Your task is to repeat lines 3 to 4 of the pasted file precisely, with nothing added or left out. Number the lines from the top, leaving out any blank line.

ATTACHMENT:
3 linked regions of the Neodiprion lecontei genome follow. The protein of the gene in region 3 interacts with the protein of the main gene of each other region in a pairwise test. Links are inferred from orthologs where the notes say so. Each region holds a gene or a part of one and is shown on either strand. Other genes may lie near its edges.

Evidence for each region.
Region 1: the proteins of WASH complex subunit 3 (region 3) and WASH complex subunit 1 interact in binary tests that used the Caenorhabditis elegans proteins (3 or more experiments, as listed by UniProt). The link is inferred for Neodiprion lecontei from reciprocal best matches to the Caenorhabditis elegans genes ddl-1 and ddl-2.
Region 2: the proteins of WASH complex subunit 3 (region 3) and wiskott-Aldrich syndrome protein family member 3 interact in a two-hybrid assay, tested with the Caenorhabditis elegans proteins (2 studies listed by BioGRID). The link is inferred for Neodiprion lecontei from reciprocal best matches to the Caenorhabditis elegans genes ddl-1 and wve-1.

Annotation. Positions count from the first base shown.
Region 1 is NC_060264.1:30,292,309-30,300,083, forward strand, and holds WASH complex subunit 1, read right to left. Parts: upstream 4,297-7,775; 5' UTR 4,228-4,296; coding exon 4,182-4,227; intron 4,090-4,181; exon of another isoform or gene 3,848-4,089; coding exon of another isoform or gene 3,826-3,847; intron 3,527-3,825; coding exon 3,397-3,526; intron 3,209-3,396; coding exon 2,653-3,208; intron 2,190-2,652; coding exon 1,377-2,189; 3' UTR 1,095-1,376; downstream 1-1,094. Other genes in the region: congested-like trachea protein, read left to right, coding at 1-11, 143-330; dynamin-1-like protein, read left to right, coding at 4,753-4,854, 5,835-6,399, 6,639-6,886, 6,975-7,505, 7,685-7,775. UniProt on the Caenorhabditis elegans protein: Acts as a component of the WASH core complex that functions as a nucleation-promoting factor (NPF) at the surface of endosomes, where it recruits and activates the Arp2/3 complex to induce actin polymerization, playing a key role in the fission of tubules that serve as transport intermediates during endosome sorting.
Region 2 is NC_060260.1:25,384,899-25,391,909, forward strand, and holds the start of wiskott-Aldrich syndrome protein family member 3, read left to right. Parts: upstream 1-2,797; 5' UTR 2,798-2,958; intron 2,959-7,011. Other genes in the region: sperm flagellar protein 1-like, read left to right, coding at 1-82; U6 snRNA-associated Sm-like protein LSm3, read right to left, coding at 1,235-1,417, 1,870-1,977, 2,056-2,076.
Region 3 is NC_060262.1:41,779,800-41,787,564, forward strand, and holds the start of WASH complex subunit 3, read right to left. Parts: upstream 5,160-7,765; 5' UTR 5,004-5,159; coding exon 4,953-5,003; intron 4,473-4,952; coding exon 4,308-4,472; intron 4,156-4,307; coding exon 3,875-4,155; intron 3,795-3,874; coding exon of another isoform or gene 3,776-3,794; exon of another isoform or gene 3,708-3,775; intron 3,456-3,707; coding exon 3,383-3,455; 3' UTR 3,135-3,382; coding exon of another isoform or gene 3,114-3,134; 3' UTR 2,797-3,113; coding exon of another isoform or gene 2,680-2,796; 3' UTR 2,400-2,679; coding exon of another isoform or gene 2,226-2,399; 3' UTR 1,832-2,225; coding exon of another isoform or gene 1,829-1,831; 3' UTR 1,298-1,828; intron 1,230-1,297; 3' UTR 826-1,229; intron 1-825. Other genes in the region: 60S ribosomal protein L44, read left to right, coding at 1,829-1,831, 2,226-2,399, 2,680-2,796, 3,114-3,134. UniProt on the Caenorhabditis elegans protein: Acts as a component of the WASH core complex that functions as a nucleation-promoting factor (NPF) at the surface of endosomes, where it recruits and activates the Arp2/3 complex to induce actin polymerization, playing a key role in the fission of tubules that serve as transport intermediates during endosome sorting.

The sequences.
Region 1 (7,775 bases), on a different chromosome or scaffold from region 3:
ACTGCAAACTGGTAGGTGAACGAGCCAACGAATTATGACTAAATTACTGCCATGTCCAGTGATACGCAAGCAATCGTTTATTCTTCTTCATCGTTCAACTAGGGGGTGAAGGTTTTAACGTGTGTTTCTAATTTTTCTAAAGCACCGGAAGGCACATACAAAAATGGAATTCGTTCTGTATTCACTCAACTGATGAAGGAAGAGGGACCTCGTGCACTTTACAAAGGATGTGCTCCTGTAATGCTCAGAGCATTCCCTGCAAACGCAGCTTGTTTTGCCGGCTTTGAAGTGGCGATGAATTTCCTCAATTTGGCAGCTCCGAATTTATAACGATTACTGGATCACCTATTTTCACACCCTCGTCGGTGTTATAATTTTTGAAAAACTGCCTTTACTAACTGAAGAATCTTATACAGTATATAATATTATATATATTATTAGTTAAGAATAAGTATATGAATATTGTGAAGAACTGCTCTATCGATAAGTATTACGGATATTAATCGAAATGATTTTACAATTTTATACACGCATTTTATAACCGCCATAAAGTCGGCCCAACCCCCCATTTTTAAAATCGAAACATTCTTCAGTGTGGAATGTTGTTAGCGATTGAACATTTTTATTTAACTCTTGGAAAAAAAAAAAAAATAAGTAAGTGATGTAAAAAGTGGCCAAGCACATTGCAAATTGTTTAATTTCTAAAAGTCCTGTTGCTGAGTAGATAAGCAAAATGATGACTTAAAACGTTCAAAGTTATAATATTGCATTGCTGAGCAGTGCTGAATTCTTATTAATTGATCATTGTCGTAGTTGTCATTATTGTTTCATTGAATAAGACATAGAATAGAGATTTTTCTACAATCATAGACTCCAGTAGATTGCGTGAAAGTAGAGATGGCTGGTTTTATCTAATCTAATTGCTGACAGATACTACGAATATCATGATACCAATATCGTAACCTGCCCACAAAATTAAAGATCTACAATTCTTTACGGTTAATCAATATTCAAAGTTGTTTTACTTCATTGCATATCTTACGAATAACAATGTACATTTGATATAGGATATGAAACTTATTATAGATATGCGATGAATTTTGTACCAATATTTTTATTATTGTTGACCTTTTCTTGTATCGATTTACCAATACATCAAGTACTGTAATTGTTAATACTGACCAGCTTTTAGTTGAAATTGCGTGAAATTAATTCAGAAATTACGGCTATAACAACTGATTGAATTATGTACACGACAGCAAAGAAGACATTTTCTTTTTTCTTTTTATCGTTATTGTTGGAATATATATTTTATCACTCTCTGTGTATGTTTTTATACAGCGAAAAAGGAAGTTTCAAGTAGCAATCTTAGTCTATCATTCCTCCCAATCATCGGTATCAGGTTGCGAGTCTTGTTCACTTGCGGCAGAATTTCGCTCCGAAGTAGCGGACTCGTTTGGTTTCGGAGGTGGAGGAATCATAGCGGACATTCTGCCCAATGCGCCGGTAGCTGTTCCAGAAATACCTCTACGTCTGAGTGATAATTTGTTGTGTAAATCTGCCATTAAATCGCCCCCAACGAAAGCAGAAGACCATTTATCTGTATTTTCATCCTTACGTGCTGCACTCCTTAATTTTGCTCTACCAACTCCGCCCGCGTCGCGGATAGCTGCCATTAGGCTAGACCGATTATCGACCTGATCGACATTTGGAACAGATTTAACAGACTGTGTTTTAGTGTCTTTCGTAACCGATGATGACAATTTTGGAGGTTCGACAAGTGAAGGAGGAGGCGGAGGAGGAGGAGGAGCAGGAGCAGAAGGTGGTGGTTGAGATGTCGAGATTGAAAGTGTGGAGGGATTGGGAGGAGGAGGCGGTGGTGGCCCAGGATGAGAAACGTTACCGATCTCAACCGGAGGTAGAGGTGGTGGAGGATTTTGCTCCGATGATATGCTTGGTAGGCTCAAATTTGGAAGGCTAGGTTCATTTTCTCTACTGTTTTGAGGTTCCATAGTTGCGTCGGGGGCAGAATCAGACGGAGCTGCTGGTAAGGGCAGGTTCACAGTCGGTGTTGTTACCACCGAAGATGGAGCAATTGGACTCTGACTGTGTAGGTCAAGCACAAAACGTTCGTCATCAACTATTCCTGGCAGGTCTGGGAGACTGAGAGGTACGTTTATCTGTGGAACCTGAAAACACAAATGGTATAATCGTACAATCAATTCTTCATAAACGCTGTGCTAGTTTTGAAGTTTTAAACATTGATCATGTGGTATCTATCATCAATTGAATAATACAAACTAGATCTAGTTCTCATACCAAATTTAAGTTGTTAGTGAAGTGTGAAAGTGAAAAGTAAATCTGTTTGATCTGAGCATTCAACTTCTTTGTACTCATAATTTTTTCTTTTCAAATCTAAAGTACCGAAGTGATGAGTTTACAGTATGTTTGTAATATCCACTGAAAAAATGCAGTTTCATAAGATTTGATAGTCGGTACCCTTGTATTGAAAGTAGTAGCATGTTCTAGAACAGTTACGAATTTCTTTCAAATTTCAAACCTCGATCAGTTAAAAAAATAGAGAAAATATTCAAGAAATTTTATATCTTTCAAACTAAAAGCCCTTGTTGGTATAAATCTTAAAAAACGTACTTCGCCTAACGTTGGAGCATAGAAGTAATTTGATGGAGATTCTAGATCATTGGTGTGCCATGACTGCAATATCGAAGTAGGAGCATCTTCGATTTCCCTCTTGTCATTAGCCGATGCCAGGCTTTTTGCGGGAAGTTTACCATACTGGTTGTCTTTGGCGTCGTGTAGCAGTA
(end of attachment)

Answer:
Region 1: the proteins of WASH complex subunit 3 (region 3) and WASH complex subunit 1 interact in binary tests that used the Caenorhabditis elegans proteins (3 or more experiments, as listed by UniProt). The link is inferred for Neodiprion lecontei from reciprocal best matches to the Caenorhabditis elegans genes ddl-1 and ddl-2.
Region 2: the proteins of WASH complex subunit 3 (region 3) and wiskott-Aldrich syndrome protein family member 3 interact in a two-hybrid assay, tested with the Caenorhabditis elegans proteins (2 studies listed by BioGRID). The link is inferred for Neodiprion lecontei from reciprocal best matches to the Caenorhabditis elegans genes ddl-1 and wve-1.